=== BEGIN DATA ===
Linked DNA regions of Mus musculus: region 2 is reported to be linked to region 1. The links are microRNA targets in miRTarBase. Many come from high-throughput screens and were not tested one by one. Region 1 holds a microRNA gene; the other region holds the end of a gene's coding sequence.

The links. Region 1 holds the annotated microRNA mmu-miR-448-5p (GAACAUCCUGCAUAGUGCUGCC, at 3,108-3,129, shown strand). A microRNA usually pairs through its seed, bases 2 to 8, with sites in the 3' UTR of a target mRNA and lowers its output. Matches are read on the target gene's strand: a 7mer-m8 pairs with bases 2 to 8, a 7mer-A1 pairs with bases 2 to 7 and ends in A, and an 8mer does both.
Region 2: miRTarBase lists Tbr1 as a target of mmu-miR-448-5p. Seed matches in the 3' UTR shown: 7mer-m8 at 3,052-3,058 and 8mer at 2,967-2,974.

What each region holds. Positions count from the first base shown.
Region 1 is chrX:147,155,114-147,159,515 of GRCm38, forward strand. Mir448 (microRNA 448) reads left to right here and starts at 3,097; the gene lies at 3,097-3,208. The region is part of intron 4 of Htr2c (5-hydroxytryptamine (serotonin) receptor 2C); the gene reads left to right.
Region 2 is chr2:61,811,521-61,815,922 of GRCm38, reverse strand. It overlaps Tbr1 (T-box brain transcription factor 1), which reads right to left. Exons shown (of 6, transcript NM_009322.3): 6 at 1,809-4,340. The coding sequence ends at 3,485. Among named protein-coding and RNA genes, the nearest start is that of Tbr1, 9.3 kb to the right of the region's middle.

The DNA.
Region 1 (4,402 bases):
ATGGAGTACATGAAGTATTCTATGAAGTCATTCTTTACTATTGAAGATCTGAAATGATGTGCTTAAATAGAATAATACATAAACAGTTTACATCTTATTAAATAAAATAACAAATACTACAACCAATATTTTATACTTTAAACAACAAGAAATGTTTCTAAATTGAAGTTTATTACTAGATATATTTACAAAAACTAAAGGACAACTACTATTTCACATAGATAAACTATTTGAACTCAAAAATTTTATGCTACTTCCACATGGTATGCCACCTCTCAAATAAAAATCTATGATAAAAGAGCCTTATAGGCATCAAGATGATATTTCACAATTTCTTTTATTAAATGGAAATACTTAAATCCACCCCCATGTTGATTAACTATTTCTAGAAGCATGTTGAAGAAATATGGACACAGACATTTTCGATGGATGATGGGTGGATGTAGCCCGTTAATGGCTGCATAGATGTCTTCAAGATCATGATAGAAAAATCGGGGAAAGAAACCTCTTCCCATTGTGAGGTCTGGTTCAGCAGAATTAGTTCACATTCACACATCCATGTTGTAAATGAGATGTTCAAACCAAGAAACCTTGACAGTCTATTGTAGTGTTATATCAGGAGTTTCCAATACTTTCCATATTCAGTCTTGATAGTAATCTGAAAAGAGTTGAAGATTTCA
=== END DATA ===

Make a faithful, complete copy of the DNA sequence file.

Linked DNA regions of Mus musculus: region 2 is reported to be linked to region 1. The links are microRNA targets in miRTarBase. Many come from high-throughput screens and were not tested one by one. Region 1 holds a microRNA gene; the other region holds the end of a gene's coding sequence.

The links. Region 1 holds the annotated microRNA mmu-miR-448-5p (GAACAUCCUGCAUAGUGCUGCC, at 3,108-3,129, shown strand). A microRNA usually pairs through its seed, bases 2 to 8, with sites in the 3' UTR of a target mRNA and lowers its output. Matches are read on the target gene's strand: a 7mer-m8 pairs with bases 2 to 8, a 7mer-A1 pairs with bases 2 to 7 and ends in A, and an 8mer does both.
Region 2: miRTarBase lists Tbr1 as a target of mmu-miR-448-5p. Seed matches in the 3' UTR shown: 7mer-m8 at 3,052-3,058 and 8mer at 2,967-2,974.

What each region holds. Positions count from the first base shown.
Region 1 is chrX:147,155,114-147,159,515 of GRCm38, forward strand. Mir448 (microRNA 448) reads left to right here and starts at 3,097; the gene lies at 3,097-3,208. The region is part of intron 4 of Htr2c (5-hydroxytryptamine (serotonin) receptor 2C); the gene reads left to right.
Region 2 is chr2:61,811,521-61,815,922 of GRCm38, reverse strand. It overlaps Tbr1 (T-box brain transcription factor 1), which reads right to left. Exons shown (of 6, transcript NM_009322.3): 6 at 1,809-4,340. The coding sequence ends at 3,485. Among named protein-coding and RNA genes, the nearest start is that of Tbr1, 9.3 kb to the right of the region's middle.

The DNA.
Region 1 (4,402 bases):
ATGGAGTACATGAAGTATTCTATGAAGTCATTCTTTACTATTGAAGATCTGAAATGATGTGCTTAAATAGAATAATACATAAACAGTTTACATCTTATTAAATAAAATAACAAATACTACAACCAATATTTTATACTTTAAACAACAAGAAATGTTTCTAAATTGAAGTTTATTACTAGATATATTTACAAAAACTAAAGGACAACTACTATTTCACATAGATAAACTATTTGAACTCAAAAATTTTATGCTACTTCCACATGGTATGCCACCTCTCAAATAAAAATCTATGATAAAAGAGCCTTATAGGCATCAAGATGATATTTCACAATTTCTTTTATTAAATGGAAATACTTAAATCCACCCCCATGTTGATTAACTATTTCTAGAAGCATGTTGAAGAAATATGGACACAGACATTTTCGATGGATGATGGGTGGATGTAGCCCGTTAATGGCTGCATAGATGTCTTCAAGATCATGATAGAAAAATCGGGGAAAGAAACCTCTTCCCATTGTGAGGTCTGGTTCAGCAGAATTAGTTCACATTCACACATCCATGTTGTAAATGAGATGTTCAAACCAAGAAACCTTGACAGTCTATTGTAGTGTTATATCAGGAGTTTCCAATACTTTCCATATTCAGTCTTGATAGTAATCTGAAAAGAGTTGAAGATTTCA